Once compliance measures are firmly in place, ECs can focus on designing eco-friendly assets to reduce indirect emissions. This effort may involve a number of strategies such as changing procurement processes to select more sustainable construction materials and equipment. ECs can also drive sustainability with full lifecycle management, leveraging advanced technologies like 3D modeling and digital twins. Moreover, by automating and standardizing design and construction methods, ECs can reduce carbon emissions while enabling construction that’s faster, less costly and less labor intensive.

Driving the green revolution will also require ECs to embed circular economy models into the construction lifecycle. One approach is to introduce processes to re-manufacture or repair used products to give them a longer life for customers. Modeling technology can be used to deconstruct a building virtually and identify materials that are valuable and can have a second life. Another application of the circular economy is to allow suppliers and partners to use recycled materials repeatedly, which saves costs and brings predictability to supply chains. And third, recovering and recycling at the end of a building’s life reduces the volume of waste and saves money. Some major companies now reuse 100 percent of the waste generated at certain manufacturing plants.

3. Differentiate with new ways of collaboration and green business services.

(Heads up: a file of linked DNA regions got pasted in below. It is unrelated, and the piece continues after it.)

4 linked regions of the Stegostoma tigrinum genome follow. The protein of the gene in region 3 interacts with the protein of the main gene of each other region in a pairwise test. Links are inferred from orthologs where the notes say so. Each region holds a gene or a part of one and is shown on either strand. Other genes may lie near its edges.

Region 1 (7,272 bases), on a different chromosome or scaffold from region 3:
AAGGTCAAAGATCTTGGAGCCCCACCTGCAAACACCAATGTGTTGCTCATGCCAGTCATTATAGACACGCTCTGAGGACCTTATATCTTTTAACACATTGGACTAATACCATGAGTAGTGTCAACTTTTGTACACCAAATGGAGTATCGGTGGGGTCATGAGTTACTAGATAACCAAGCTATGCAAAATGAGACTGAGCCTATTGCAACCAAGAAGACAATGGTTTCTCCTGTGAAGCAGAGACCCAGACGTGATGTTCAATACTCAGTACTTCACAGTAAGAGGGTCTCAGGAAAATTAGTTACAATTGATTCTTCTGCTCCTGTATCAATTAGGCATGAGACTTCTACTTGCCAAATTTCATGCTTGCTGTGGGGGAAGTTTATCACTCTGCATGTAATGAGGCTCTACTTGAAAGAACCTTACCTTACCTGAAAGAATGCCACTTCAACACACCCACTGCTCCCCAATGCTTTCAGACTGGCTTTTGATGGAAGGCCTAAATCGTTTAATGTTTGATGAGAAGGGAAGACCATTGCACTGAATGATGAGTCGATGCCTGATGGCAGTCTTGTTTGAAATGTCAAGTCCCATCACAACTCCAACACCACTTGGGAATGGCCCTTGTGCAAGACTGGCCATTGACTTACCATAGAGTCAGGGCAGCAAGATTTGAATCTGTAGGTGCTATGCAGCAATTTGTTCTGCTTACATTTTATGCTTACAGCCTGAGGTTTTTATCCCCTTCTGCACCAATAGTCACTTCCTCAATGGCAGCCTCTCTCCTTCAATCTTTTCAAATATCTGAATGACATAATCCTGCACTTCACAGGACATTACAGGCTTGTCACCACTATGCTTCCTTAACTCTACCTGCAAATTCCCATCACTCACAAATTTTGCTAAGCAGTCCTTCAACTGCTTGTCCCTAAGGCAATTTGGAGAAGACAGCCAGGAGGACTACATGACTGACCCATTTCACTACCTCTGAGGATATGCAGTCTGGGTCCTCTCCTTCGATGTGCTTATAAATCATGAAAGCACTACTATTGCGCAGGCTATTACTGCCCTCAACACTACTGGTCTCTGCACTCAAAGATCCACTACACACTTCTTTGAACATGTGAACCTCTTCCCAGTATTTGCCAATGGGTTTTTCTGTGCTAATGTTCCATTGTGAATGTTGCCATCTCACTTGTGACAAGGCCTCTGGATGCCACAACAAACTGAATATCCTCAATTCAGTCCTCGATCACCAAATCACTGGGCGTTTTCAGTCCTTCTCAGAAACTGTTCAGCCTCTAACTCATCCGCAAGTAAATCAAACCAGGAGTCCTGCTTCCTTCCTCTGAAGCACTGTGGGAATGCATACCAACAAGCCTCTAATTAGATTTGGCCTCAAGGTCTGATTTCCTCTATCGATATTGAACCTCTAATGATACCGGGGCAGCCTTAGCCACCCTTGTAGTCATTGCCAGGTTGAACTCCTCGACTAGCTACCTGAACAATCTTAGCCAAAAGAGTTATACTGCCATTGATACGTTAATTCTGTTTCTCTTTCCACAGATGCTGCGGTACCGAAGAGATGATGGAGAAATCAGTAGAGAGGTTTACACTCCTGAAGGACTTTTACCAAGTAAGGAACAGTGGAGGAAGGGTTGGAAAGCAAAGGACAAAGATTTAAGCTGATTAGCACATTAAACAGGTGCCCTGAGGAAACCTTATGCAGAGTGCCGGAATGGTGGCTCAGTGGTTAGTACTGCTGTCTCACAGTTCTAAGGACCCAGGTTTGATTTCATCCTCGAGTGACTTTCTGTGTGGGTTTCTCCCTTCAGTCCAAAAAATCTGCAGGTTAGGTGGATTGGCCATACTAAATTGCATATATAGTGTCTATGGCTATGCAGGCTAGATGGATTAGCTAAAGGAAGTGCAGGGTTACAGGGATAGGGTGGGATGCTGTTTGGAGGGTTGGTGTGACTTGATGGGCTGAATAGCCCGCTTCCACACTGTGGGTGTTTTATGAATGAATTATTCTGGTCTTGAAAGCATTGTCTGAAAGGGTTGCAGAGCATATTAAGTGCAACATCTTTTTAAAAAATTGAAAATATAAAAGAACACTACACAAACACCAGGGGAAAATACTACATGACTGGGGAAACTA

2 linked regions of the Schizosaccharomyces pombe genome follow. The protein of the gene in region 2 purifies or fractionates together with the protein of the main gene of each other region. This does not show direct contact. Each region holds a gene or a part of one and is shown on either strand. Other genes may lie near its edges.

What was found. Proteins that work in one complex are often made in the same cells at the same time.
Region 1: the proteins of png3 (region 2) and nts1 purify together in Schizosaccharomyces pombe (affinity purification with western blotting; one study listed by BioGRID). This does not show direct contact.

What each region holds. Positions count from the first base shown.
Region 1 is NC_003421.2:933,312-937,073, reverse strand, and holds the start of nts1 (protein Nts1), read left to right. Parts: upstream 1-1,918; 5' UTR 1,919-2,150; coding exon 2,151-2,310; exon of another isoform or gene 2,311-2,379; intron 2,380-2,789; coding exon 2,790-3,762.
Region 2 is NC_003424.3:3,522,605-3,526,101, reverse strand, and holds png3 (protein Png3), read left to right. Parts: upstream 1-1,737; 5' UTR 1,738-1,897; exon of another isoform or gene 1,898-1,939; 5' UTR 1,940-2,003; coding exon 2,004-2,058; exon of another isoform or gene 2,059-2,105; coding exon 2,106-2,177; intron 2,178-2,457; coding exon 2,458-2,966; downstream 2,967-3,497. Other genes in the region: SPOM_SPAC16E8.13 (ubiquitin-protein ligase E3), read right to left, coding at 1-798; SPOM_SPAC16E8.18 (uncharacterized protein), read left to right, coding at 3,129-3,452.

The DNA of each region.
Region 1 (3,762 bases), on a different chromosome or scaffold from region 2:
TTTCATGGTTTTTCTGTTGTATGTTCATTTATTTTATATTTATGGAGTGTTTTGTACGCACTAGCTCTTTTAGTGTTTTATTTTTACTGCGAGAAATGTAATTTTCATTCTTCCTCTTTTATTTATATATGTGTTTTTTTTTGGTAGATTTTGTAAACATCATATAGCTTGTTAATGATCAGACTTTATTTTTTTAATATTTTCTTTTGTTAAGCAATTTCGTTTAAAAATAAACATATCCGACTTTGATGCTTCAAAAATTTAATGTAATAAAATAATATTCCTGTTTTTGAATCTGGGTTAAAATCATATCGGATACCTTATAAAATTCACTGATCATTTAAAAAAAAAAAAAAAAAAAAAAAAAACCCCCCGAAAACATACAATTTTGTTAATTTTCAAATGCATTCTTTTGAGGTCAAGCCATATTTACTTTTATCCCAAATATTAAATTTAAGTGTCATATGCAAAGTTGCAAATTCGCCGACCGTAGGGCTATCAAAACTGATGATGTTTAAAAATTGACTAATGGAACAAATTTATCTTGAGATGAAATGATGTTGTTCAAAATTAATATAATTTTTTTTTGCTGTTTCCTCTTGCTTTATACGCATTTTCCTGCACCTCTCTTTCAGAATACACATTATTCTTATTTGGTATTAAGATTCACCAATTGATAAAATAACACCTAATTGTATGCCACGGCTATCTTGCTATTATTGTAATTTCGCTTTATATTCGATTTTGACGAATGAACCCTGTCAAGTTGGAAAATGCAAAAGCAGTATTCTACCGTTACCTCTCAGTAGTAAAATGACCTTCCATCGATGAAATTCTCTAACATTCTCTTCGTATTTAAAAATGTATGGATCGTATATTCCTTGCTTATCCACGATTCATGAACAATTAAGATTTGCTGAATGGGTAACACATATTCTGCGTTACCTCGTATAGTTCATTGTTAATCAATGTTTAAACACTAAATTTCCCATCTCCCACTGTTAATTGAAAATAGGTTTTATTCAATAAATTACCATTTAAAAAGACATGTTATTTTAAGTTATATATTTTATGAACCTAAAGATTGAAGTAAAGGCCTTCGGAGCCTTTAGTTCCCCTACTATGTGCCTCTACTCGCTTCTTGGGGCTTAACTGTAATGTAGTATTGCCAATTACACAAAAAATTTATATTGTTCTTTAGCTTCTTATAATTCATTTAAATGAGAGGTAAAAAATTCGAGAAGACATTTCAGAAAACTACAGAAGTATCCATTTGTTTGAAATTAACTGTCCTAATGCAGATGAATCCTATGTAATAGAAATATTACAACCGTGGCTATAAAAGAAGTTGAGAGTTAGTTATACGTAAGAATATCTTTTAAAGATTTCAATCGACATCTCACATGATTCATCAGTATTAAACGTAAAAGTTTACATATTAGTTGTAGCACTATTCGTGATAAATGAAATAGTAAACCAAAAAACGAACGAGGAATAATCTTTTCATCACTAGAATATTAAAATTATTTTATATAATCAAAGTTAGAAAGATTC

Given the diversity and the complexity of the engineering and construction ecosystem, leading in the green revolution requires ECs to collaborate across a wider range of players. This means setting up consortia or partnerships as a way to reduce indirect emissions other than those obtained from purchased energy. For example, consortia can provide services to better manage building energy efficiency, provide deconstruction services to enable recycling, and collect building lifecycle data that can improve design and simulation systems.

Additionally, ECs should look at creating new services to help advance their customers’ green agenda, and to develop a positive environmental impact. There are many possibilities, such as developing marketplaces and collaborative platforms that connect supply and demand of materials with lower carbon impact and lower costs. Consulting and energy efficiency solutions are new services that can be offered to building owners, enabled by technologies like IoT, analytics, AI and cloud. And renovation is an innovative way to transform carbon-heavy construction into more sustainable construction. Technology can facilitate and accelerate the transition to finding alternative solutions to high-carbon materials and enable more sustainable designs.

In engineering and construction, sustainability can be much more than simply complying with environmental requirements. It also offers opportunities to drive the transformation of the entire industry ecosystem and enable ECs to differentiate with new forms of collaboration and business models.

In this way, they will capture new markets, and create differentiating environmental, societal and financial value for their stakeholders.

Guest Authors: Gregory Christophe and Jean-Christophe Coulot of Accenture. Read more Accenture blogs here. More: Read all guest blogs here.

subscribe to our newsletter


Leave a Reply

Your email address will not be published. Required fields are marked *

  • Latest Updates

  • Most Read

  • Search Our Sustainability Databases

  • Sustainability & Green IT Predictions for 2024

    • Recent Comments
      Most Comments
  • Tab #1
    Tab #2
    Tab Content #1
    Tab Content #2
    linkedin facebook pinterest youtube rss twitter instagram facebook-blank rss-blank linkedin-blank pinterest youtube twitter instagram